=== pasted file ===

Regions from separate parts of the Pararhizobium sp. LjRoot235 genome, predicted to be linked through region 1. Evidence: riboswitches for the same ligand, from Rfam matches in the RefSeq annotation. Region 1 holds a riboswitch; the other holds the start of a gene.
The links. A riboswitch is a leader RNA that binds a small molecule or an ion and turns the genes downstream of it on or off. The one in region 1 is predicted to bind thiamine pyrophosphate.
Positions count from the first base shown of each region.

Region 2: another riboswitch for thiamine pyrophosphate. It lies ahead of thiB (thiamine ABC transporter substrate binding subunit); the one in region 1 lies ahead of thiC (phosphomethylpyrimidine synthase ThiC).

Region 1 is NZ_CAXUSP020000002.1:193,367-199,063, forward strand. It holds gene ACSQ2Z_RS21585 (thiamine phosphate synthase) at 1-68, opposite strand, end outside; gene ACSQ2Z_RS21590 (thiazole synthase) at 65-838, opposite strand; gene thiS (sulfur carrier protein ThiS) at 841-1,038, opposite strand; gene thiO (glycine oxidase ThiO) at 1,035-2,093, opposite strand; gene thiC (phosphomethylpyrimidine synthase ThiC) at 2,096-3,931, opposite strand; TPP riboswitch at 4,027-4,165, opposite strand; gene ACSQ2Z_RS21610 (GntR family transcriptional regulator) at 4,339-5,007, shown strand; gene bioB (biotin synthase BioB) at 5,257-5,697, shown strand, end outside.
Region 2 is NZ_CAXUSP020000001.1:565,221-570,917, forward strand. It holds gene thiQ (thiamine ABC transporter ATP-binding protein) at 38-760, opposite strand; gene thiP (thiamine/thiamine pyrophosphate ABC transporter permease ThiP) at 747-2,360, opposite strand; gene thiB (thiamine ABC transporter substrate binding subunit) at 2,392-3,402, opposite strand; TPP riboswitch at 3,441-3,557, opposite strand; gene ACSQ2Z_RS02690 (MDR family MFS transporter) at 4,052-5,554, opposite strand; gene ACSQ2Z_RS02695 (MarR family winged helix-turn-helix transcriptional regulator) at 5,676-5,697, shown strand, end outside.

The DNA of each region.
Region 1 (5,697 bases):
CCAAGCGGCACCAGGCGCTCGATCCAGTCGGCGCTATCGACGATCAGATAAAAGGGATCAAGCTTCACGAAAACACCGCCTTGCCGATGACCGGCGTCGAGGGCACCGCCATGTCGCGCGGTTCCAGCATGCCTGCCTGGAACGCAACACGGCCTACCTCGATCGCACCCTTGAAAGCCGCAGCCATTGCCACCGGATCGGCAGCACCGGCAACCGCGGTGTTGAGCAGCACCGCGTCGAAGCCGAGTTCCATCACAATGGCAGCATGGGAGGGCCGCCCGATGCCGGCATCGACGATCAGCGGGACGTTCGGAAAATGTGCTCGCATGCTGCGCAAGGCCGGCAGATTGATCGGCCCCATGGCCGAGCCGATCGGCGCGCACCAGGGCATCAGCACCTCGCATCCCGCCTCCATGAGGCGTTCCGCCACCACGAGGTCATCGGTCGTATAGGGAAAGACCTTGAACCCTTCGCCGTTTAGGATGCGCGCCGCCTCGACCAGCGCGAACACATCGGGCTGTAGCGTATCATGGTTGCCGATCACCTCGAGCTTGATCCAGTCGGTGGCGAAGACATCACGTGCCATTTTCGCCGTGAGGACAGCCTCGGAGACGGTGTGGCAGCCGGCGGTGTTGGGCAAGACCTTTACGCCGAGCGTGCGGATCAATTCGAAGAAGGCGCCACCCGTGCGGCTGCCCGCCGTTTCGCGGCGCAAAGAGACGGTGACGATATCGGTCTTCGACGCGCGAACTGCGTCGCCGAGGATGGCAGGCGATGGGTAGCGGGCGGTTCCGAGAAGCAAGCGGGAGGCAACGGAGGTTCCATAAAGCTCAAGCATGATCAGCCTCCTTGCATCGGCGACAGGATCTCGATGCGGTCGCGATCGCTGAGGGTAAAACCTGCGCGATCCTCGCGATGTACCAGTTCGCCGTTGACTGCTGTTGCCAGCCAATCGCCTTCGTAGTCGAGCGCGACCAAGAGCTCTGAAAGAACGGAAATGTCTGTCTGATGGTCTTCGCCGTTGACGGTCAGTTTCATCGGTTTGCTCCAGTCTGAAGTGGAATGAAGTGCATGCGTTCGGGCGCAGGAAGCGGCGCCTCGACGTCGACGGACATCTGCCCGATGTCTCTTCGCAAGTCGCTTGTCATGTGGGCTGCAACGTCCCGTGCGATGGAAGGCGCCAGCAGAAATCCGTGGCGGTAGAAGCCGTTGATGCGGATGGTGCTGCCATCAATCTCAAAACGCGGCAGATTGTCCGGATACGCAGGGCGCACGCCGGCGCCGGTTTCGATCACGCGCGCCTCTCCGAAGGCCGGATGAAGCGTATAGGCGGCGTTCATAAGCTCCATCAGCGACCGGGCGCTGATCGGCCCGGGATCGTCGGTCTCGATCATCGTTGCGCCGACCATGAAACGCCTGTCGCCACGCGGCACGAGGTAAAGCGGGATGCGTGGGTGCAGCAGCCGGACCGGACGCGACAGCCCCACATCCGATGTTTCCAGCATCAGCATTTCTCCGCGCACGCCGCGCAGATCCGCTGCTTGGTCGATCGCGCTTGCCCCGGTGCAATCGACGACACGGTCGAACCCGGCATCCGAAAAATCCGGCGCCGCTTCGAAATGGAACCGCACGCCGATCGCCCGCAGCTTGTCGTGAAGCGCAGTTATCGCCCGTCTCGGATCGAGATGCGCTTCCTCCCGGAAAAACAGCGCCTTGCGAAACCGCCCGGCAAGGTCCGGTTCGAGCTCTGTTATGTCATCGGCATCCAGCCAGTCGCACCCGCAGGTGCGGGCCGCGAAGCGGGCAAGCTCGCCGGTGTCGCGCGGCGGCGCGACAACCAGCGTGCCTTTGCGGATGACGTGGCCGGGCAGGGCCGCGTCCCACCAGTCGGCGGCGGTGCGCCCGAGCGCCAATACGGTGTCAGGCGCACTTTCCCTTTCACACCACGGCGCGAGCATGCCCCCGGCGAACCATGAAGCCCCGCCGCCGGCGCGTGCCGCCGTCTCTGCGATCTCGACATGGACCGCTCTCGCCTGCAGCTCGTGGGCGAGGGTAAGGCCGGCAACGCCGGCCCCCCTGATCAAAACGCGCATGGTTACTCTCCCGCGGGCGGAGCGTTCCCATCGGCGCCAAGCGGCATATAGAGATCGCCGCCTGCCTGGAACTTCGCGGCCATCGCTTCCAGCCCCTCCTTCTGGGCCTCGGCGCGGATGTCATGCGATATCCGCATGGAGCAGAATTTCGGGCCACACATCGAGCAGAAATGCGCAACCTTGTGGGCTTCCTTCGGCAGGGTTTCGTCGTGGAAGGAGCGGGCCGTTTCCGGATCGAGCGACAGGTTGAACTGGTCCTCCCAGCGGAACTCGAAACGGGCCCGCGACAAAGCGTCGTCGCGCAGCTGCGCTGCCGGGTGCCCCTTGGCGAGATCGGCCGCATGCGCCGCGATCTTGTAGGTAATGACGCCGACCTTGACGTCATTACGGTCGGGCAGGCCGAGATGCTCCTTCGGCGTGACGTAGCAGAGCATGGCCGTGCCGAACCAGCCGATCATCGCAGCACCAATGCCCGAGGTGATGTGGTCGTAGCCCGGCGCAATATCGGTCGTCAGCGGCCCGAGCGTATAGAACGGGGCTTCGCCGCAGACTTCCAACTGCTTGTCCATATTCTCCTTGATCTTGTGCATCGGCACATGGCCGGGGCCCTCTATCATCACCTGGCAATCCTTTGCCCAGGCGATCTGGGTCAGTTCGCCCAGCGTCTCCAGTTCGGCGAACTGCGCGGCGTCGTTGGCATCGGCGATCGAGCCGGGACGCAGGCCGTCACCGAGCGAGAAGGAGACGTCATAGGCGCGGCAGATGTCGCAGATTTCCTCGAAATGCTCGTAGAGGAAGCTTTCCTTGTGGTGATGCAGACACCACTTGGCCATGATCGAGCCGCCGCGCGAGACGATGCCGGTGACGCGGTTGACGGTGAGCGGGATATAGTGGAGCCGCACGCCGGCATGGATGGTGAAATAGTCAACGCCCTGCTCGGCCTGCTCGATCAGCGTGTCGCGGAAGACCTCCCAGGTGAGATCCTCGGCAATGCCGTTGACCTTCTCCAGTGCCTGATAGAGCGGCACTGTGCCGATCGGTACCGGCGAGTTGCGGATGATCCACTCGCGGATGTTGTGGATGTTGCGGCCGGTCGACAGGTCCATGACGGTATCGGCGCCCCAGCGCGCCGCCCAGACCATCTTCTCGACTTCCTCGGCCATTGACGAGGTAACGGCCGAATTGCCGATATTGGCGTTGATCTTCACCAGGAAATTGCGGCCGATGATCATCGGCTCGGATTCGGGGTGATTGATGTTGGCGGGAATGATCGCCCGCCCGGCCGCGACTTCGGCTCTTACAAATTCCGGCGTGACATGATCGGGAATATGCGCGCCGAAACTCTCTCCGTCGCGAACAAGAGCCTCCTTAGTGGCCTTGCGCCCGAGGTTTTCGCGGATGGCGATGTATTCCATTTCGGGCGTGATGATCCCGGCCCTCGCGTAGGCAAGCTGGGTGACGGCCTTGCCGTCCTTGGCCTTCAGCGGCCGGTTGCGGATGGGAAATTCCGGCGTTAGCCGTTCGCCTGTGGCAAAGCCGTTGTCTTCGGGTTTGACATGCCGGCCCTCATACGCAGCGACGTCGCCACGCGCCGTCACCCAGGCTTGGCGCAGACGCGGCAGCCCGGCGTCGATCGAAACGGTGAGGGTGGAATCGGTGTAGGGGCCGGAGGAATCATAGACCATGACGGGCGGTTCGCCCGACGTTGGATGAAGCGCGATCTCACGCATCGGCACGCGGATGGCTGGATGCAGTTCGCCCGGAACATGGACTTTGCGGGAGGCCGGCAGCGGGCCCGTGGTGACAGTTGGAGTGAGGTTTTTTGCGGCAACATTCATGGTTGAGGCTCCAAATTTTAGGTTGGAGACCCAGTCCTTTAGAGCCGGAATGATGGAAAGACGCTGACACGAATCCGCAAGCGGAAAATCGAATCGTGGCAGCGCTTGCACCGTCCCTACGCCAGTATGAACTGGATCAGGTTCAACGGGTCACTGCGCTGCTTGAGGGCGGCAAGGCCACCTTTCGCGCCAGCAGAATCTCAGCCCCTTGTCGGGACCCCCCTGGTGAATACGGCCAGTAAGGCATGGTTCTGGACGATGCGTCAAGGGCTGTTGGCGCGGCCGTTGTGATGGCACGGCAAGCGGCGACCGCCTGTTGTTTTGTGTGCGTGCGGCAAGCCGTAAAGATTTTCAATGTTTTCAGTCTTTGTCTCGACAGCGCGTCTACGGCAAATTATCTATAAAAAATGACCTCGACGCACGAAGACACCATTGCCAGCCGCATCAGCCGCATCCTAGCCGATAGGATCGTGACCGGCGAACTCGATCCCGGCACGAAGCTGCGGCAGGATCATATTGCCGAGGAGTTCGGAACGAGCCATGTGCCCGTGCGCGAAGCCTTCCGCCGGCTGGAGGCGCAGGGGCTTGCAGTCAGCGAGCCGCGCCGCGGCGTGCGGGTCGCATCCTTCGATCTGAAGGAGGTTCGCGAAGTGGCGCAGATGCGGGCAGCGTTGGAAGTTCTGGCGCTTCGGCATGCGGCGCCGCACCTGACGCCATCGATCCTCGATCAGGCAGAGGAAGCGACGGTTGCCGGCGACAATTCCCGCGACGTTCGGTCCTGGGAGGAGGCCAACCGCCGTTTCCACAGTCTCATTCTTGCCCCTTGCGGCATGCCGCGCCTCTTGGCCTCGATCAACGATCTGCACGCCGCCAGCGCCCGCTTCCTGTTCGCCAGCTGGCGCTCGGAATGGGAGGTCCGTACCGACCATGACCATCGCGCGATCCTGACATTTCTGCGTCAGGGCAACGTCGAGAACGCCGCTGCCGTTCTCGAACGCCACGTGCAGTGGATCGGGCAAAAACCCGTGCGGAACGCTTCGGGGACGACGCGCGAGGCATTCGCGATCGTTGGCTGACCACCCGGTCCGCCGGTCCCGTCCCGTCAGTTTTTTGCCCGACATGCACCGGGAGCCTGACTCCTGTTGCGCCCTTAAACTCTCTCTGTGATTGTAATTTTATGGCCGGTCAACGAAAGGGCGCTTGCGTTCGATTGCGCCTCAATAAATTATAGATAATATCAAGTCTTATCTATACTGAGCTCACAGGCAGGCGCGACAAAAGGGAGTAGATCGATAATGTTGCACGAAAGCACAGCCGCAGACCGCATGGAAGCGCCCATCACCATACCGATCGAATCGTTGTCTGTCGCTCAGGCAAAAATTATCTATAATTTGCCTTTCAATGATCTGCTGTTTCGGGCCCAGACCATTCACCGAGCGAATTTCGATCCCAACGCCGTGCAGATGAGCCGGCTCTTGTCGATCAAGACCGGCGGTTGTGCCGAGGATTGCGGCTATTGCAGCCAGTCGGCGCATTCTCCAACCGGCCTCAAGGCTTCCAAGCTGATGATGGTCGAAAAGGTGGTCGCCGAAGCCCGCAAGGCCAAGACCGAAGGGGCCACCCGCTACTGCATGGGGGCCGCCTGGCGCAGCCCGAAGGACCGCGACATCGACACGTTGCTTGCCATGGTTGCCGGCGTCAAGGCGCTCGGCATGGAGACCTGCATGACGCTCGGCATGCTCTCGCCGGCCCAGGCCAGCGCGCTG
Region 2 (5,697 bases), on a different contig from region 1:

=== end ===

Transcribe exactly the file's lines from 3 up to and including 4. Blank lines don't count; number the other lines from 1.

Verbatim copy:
Positions count from the first base shown of each region.

Region 2: another riboswitch for thiamine pyrophosphate. It lies ahead of thiB (thiamine ABC transporter substrate binding subunit); the one in region 1 lies ahead of thiC (phosphomethylpyrimidine synthase ThiC).